One should always choose an organic fertilizer that has been specialized for the needs of that particular plant, instead of chemical and synthetic fertilizers that cause unnecessary harm to the plant body. Fertilizers with organic tea as its main ingredient is the best pick.
When the plant is flowering, it does not want any kind or fertilizing. On the other hand, fertilizing amaryllis is a great option during the summer months.
4. Soil Requirements
Soil with well-draining qualities is considered to be all in one for growing amaryllis plants.
They do not cater to any particular soil requirement except its drainage systems. Soil used for general purposes would work well for plants like amaryllis as they are not all fussy.
Pumice or coarse sand can be picked up if you wish to overwater your plant.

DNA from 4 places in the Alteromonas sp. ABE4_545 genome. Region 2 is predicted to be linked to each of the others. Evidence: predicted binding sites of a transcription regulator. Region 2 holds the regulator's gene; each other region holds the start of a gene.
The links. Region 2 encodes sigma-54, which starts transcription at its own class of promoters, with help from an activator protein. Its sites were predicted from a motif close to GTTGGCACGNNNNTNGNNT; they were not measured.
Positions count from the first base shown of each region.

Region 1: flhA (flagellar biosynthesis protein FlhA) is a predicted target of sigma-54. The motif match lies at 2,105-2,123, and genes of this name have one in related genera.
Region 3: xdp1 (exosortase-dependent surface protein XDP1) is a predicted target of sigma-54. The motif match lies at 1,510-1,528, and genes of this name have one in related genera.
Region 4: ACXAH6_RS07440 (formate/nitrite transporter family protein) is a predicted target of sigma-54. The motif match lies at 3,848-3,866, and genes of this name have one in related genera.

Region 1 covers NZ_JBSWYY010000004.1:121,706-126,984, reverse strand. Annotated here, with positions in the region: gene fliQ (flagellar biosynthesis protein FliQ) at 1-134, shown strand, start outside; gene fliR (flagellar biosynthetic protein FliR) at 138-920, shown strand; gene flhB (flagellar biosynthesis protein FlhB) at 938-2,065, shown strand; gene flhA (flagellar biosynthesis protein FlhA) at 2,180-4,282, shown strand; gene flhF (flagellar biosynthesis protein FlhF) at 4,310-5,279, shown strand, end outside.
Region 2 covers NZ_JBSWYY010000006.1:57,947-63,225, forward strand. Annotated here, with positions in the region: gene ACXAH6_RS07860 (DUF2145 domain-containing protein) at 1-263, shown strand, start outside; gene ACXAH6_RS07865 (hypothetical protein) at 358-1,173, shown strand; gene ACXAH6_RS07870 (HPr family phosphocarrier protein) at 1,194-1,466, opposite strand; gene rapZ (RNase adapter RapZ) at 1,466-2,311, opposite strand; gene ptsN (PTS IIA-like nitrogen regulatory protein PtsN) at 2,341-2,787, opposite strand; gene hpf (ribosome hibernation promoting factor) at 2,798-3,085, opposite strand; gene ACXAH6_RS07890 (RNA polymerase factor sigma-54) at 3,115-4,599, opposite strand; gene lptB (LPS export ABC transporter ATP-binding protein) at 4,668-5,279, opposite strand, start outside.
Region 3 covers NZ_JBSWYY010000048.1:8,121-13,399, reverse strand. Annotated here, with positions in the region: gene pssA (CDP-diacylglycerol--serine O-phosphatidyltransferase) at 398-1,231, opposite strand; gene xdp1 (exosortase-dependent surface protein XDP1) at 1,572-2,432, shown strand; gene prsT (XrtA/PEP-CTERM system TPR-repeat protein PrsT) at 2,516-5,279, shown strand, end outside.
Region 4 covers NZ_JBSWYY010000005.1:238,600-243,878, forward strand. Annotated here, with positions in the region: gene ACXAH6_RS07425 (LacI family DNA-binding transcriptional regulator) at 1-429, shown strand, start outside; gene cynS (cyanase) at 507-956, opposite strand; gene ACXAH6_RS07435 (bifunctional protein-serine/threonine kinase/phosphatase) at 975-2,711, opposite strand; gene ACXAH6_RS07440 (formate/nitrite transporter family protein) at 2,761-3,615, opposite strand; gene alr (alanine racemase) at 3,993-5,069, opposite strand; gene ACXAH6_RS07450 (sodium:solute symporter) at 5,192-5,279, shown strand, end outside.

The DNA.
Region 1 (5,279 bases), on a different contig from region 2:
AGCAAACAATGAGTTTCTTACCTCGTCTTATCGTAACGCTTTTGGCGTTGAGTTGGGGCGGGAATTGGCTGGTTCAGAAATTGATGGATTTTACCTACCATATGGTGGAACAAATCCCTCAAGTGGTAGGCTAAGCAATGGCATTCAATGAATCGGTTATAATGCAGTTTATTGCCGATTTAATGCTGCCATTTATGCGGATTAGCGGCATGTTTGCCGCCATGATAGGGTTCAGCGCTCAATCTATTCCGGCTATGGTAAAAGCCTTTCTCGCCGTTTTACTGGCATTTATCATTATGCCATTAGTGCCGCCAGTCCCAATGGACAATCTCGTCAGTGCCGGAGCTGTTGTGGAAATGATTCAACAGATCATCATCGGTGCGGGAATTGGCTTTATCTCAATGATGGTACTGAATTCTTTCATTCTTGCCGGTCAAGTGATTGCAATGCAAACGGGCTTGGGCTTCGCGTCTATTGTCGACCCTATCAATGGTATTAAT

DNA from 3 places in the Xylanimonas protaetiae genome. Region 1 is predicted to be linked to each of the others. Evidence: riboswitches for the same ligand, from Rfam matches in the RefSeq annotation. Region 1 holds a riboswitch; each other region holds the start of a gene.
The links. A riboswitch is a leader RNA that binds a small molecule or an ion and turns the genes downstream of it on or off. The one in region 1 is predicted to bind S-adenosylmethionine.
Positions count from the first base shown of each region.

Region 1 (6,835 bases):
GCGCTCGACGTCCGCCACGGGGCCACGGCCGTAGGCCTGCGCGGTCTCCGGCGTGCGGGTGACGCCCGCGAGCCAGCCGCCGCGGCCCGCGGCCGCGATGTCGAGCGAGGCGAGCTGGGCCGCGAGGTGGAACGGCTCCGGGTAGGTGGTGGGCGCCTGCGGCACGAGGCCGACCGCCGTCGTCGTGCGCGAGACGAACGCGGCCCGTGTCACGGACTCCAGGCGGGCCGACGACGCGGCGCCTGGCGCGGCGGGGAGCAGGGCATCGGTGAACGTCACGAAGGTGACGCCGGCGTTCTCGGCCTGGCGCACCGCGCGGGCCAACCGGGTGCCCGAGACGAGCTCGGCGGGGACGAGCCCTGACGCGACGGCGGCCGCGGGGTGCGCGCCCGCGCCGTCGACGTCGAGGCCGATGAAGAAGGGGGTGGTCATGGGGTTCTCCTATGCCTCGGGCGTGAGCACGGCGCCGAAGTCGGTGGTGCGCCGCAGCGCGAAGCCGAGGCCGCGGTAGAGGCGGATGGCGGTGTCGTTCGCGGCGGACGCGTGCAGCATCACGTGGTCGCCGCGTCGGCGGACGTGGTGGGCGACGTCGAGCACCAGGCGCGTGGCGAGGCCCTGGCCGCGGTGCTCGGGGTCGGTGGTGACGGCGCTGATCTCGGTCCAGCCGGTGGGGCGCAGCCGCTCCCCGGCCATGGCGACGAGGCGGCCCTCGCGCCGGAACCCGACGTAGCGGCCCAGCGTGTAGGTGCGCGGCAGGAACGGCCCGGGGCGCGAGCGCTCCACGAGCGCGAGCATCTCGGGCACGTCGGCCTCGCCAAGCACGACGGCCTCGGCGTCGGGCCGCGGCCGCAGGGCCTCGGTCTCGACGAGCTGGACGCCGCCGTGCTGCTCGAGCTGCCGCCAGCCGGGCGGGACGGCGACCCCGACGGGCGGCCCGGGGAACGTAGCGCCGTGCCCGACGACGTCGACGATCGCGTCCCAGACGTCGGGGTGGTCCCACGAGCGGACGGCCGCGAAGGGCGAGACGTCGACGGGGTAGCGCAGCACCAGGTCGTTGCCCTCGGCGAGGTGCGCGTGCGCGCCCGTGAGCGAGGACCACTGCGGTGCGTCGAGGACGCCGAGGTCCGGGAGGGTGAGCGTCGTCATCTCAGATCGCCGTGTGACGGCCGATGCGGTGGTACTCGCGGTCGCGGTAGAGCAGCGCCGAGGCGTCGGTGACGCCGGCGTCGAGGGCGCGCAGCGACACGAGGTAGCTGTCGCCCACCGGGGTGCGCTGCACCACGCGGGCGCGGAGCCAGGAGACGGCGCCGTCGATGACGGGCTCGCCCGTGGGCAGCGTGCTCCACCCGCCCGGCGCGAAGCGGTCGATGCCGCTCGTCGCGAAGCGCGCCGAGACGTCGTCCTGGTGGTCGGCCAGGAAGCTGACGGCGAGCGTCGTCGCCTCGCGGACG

Amaryllis plants do not prefer changing their containers every now and then. They prefer to remain pot bound and thrive best when placed so.
In fact, one might not need to report amaryllis at all, or rarely once in a few years of lifetime.
If your plant has been in the same pot for years and you wish to report it, then you have to consider certain time measurements. The after period of bulbs going dormant, is considered to be the most suitable time for repotting plants.
If you wish to report your plant, make sure to select the new container that is bigger than the earlier pot. It would give the plant some space to adapt to the new environment.
6. Diseases and pests
Amaryllis plants, as long as they are healthy, do not present problems with attracting pests and diseases. Nevertheless, some adamant pests like mealy bugs and fungus gnats can attack the leaves, causing their discoloration.